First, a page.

Not in OS X's spelling dictionary, but defined in minivan.

I'm an idiot. Last night, I parked in a bus stop. Right smack in the middle of it. I know it's a bus stop. I've passed by it a million times knowing that I'm not allowed to park there. The reason I didn't realize what I was doing last night was because:
A) It was dark.
B) There were 5 other cars parked in the same bus stop.

Usually, I can tell at a glance where the bus stop begins, because the line of cars stops there. I only look at the sign to see if the last space before the stop is available. Since I saw a space in the middle of a line of cars, I didn't even think to check if I was too far down the street, and I grabbed it. Bill and I walked back to the apartment with the groceries, neither one of us thinking even for a second that I had done anything wrong. In fact, this afternoon when I went to look for my car, I got worried because I thought I had parked about 3/4 of the way down the block, close to where the bus stop starts. When I could see the bus stop sign and hadn't yet found my car, I assumed that my car had been stolen, or that a drunk prankster had moved the sign to another streetlight. But then there I found my car, still amongst five others, sitting in the bus stop with a ticket on the windshield. In the picture below, you'll see that the bus stop (marked by the blue, white, and red signs) is the space between the two streetlights. My car was in the empty space in front of the Volvo. As I was taking this picture, even in the daylight, I saw three cars attempt to park where I had before realizing that it was a bus stop and pulling out.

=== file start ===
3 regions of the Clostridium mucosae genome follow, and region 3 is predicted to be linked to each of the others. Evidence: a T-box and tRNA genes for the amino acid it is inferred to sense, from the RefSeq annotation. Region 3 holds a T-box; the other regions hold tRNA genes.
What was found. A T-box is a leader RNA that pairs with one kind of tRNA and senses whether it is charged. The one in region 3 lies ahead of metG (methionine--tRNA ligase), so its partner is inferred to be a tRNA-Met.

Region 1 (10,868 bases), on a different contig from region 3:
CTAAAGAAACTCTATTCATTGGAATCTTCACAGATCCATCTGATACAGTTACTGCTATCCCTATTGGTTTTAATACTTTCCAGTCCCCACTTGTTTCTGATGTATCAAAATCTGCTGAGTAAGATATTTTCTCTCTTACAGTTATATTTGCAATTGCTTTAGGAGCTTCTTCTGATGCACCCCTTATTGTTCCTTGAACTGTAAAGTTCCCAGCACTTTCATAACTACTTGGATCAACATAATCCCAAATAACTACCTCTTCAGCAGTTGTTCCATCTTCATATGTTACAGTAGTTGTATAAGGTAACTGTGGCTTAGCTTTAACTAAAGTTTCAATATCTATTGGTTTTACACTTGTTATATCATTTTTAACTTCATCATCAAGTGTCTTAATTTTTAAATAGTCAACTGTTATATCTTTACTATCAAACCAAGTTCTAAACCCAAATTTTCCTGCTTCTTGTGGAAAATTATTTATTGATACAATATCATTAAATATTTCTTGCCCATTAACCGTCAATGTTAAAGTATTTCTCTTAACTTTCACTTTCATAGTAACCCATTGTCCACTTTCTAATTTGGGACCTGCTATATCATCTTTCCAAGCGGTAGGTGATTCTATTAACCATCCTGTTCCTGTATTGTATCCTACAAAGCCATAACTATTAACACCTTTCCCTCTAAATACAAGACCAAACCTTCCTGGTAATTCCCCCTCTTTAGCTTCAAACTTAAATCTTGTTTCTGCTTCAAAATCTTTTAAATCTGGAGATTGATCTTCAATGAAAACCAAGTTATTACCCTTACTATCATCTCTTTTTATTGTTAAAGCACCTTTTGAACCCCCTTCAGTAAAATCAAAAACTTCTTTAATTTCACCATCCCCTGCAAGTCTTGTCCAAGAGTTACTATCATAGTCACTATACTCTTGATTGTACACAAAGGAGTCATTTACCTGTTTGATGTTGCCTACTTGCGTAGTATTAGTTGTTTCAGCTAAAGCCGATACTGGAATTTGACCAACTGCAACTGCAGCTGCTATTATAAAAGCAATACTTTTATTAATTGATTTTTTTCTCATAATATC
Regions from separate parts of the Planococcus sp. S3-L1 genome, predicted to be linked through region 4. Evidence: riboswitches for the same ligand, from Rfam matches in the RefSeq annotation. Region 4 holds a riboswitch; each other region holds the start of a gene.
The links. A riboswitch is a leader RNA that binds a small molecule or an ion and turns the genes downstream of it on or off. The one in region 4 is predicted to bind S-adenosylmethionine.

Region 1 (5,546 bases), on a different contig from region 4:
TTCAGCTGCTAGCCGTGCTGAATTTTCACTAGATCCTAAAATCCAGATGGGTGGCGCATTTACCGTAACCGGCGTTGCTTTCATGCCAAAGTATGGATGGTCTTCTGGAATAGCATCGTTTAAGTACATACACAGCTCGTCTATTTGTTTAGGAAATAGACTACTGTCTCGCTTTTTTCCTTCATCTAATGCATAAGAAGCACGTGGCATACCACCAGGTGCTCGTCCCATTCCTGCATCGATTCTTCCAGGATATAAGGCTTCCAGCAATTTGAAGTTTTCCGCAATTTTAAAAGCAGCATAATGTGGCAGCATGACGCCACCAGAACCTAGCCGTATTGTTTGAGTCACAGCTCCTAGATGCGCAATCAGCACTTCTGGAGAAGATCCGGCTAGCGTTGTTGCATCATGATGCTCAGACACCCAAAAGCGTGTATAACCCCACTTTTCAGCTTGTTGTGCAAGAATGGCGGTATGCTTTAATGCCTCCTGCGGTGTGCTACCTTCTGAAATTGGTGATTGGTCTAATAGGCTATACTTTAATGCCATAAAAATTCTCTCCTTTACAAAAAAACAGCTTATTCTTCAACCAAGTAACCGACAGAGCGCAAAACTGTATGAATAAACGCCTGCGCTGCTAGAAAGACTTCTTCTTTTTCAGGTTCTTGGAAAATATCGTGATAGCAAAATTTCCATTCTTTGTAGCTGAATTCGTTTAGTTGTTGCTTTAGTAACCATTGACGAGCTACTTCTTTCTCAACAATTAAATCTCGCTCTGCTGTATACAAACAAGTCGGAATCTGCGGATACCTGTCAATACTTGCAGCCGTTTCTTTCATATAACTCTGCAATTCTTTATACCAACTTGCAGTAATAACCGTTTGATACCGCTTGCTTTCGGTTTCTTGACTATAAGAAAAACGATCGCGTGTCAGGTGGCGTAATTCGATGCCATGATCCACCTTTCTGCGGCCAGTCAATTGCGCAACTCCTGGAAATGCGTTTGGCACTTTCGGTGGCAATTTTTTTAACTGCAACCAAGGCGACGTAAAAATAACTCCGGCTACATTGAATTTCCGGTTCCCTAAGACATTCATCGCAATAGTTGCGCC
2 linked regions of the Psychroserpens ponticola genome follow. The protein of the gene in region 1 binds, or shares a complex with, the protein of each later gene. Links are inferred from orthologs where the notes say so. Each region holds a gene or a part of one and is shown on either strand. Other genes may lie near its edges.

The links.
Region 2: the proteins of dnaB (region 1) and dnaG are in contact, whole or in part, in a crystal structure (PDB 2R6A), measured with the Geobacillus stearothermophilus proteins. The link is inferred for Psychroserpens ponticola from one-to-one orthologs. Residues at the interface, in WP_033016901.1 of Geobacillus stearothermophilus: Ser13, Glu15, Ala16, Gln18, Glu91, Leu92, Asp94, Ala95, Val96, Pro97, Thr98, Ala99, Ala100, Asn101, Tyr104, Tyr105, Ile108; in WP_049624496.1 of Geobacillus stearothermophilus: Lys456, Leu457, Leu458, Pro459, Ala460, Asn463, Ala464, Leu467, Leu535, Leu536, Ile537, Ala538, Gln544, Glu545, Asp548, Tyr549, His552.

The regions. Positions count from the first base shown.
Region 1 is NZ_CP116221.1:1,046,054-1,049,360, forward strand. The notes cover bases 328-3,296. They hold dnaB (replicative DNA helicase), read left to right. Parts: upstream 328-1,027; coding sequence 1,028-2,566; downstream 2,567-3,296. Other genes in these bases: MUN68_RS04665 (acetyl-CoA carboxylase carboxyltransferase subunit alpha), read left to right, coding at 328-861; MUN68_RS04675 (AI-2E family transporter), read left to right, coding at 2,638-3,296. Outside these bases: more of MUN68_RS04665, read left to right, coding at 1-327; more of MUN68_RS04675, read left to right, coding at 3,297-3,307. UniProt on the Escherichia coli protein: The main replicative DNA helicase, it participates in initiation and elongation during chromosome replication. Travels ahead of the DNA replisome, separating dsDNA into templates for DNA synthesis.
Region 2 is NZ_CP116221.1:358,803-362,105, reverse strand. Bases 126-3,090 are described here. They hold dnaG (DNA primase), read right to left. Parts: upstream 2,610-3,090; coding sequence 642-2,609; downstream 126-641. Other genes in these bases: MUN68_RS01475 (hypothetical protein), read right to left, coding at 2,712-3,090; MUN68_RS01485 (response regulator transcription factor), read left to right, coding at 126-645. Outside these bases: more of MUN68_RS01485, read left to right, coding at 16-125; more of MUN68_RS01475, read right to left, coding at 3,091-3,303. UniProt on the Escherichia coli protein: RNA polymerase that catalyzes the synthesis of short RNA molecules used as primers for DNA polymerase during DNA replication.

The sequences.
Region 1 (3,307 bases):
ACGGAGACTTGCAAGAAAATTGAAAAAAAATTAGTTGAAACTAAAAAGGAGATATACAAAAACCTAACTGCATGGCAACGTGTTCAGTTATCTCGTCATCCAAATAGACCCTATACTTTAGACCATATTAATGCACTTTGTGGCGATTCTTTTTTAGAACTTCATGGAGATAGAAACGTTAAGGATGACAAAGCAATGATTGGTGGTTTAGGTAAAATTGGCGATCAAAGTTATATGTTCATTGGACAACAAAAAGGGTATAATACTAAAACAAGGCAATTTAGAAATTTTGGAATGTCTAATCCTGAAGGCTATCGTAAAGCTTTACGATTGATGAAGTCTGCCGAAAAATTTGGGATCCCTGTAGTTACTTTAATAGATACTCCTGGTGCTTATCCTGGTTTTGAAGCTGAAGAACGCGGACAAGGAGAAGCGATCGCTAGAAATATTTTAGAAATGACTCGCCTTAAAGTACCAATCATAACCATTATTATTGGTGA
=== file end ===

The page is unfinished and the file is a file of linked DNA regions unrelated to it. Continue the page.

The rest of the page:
The officer's handwriting was expectedly bad. The "Officer's Signature" and "Officer's Printed Name" fields contained the same exact scribble. And, if it wasn't my car, I would have misinterpreted two out of the six characters that were written as my plate number. There is no "5" or "7" on my license plate, unlike how it looks on the ticket:

At least the officer identified my car as "blue," unlike the last time when my slightly dirty vehicle was identified as "grey." That was just mean.

After retrieving my ticket, I had the pleasure of trying to convince some guy that the space he was parking in, between the two cars shown above, was actually a bus stop. This is not the first time I've done this, and people are usually very thankful for my help. This guy, however, thought I was saving a space for a friend, and didn't believe me. I was trying to help him out, but I don't like to be doubted, so I hope he gets a ticket. (Update: He got one.) In the picture, I've highlighted the unmarked "red zone" of no parking. As you can see, the minivan is also parked illegally.

This space was already part of a confusing series of signs, but now it's actually impossible to tell where the bus stop ends, unless you know that the hole shown above is the official barrier between legal and illegal. It used to contain a sign, but it was removed at some point over the summer, reappeared on the ground for a day in September, and then disappeared again. Instead of replacing the sign, the Maryland Transit Administration has responded by giving tickets nearly every day to people who park there under the assumption that it's a legal parking space.
(Update - 3/8/2006: While packing up my car last Friday, I saw the sign lying behind a dumpster in the alley between the apartment buildings.)

And don't get me started on the parking problems that have been elevated by the Baltimore residents' continuing war on students. Hopkins is the only thing besides the aquarium that brings the city any respect, and without us, their property values would plunge into nothingness. Perhaps they should focus on those responsible for making 1 in 10 adult males in Baltimore a drug addict.

Posted: Sunday - November 06, 2005 at 01:09 PM